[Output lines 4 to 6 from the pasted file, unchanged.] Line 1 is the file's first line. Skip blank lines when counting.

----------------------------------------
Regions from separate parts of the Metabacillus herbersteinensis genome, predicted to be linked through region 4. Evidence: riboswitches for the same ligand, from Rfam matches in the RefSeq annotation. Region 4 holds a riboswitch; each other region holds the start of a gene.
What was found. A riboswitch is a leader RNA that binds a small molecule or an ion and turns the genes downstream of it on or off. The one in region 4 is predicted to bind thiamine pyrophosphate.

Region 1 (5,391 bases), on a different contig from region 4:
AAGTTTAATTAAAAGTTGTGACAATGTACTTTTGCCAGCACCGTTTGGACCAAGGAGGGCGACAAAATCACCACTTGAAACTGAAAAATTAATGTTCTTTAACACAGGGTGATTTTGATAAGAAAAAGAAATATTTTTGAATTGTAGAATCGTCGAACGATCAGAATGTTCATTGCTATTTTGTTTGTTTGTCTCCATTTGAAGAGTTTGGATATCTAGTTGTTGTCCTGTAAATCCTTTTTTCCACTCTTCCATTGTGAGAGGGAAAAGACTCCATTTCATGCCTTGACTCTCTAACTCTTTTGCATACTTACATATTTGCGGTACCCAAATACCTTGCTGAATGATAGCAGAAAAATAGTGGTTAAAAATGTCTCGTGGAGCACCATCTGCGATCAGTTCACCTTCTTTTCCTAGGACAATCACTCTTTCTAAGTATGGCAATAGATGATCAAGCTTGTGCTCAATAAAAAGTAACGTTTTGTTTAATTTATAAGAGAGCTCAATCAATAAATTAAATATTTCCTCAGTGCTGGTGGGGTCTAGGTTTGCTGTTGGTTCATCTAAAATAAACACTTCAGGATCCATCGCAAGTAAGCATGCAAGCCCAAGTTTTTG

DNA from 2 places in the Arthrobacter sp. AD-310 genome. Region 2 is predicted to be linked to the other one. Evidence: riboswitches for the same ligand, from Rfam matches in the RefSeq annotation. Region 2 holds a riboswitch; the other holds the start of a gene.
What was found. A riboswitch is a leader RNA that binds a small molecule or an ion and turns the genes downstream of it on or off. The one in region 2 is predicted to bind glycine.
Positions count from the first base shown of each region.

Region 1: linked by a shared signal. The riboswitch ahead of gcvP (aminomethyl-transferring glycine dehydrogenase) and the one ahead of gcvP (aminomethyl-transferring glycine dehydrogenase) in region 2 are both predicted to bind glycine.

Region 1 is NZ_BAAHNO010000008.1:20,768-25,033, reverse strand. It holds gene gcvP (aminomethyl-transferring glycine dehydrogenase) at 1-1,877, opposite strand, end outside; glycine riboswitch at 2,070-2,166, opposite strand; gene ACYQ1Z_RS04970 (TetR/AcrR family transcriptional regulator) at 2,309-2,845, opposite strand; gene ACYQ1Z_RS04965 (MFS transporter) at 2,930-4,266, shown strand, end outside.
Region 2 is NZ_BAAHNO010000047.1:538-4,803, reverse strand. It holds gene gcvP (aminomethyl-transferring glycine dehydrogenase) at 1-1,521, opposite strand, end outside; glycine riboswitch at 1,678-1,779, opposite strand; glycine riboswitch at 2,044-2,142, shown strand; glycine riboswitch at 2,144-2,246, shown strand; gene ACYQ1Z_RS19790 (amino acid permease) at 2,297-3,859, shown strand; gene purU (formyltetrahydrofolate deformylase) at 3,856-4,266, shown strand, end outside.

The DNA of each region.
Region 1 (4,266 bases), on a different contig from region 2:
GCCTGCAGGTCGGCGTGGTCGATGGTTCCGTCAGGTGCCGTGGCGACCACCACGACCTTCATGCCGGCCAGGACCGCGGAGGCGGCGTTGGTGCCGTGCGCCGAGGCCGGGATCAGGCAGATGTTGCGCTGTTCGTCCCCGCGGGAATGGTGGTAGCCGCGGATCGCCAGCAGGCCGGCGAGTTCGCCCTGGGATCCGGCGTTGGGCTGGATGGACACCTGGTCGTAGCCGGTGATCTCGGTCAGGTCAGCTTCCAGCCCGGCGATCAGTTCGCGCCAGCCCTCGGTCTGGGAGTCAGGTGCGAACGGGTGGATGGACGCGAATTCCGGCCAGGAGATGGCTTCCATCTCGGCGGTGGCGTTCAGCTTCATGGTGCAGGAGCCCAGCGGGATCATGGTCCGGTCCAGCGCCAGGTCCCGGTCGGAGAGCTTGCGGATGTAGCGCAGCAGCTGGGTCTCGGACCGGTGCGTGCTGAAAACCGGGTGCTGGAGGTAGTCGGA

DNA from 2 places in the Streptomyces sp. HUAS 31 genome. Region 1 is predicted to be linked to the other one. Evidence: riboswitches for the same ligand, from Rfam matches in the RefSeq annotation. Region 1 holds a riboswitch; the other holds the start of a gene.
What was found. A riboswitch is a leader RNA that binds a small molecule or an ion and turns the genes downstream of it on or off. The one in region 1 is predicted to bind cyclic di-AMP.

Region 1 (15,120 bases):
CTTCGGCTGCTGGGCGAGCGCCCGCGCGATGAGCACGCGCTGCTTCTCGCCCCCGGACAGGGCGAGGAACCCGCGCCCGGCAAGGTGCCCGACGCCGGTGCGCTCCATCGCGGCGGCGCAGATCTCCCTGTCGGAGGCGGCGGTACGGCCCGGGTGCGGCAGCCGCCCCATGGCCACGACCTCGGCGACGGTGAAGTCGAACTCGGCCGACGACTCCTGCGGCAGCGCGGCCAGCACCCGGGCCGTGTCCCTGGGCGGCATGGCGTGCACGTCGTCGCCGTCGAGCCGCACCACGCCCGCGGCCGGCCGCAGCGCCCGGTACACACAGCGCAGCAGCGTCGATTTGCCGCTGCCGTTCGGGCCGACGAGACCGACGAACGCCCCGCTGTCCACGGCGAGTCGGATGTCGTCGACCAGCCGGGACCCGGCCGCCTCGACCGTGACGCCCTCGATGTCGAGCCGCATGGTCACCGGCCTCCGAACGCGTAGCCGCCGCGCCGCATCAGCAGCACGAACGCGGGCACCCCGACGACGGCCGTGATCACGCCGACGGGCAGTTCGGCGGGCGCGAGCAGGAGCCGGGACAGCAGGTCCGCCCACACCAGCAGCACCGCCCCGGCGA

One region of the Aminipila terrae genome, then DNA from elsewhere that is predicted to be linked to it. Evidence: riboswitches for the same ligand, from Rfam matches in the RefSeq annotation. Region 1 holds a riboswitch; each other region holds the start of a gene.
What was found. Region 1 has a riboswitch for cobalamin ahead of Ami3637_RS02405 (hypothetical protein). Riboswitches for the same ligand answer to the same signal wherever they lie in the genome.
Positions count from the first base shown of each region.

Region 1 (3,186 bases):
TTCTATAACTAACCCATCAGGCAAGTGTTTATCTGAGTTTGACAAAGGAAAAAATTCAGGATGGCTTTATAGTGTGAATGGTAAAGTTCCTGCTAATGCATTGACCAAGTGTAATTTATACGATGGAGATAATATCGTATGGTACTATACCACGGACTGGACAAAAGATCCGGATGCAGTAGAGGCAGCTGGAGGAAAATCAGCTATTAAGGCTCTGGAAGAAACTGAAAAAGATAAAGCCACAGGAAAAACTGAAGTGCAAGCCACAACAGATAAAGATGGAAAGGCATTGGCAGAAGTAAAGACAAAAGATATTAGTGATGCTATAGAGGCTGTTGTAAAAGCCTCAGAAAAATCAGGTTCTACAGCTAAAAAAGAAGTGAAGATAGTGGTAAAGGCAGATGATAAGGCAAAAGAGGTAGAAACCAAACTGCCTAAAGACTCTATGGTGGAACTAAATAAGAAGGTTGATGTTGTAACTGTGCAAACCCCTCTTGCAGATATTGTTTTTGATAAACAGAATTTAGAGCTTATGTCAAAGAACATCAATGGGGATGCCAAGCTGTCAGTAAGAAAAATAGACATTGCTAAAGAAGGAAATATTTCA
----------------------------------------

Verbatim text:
AAGTTTAATTAAAAGTTGTGACAATGTACTTTTGCCAGCACCGTTTGGACCAAGGAGGGCGACAAAATCACCACTTGAAACTGAAAAATTAATGTTCTTTAACACAGGGTGATTTTGATAAGAAAAAGAAATATTTTTGAATTGTAGAATCGTCGAACGATCAGAATGTTCATTGCTATTTTGTTTGTTTGTCTCCATTTGAAGAGTTTGGATATCTAGTTGTTGTCCTGTAAATCCTTTTTTCCACTCTTCCATTGTGAGAGGGAAAAGACTCCATTTCATGCCTTGACTCTCTAACTCTTTTGCATACTTACATATTTGCGGTACCCAAATACCTTGCTGAATGATAGCAGAAAAATAGTGGTTAAAAATGTCTCGTGGAGCACCATCTGCGATCAGTTCACCTTCTTTTCCTAGGACAATCACTCTTTCTAAGTATGGCAATAGATGATCAAGCTTGTGCTCAATAAAAAGTAACGTTTTGTTTAATTTATAAGAGAGCTCAATCAATAAATTAAATATTTCCTCAGTGCTGGTGGGGTCTAGGTTTGCTGTTGGTTCATCTAAAATAAACACTTCAGGATCCATCGCAAGTAAGCATGCAAGCCCAAGTTTTTG

DNA from 2 places in the Arthrobacter sp. AD-310 genome. Region 2 is predicted to be linked to the other one. Evidence: riboswitches for the same ligand, from Rfam matches in the RefSeq annotation. Region 2 holds a riboswitch; the other holds the start of a gene.
What was found. A riboswitch is a leader RNA that binds a small molecule or an ion and turns the genes downstream of it on or off. The one in region 2 is predicted to bind glycine.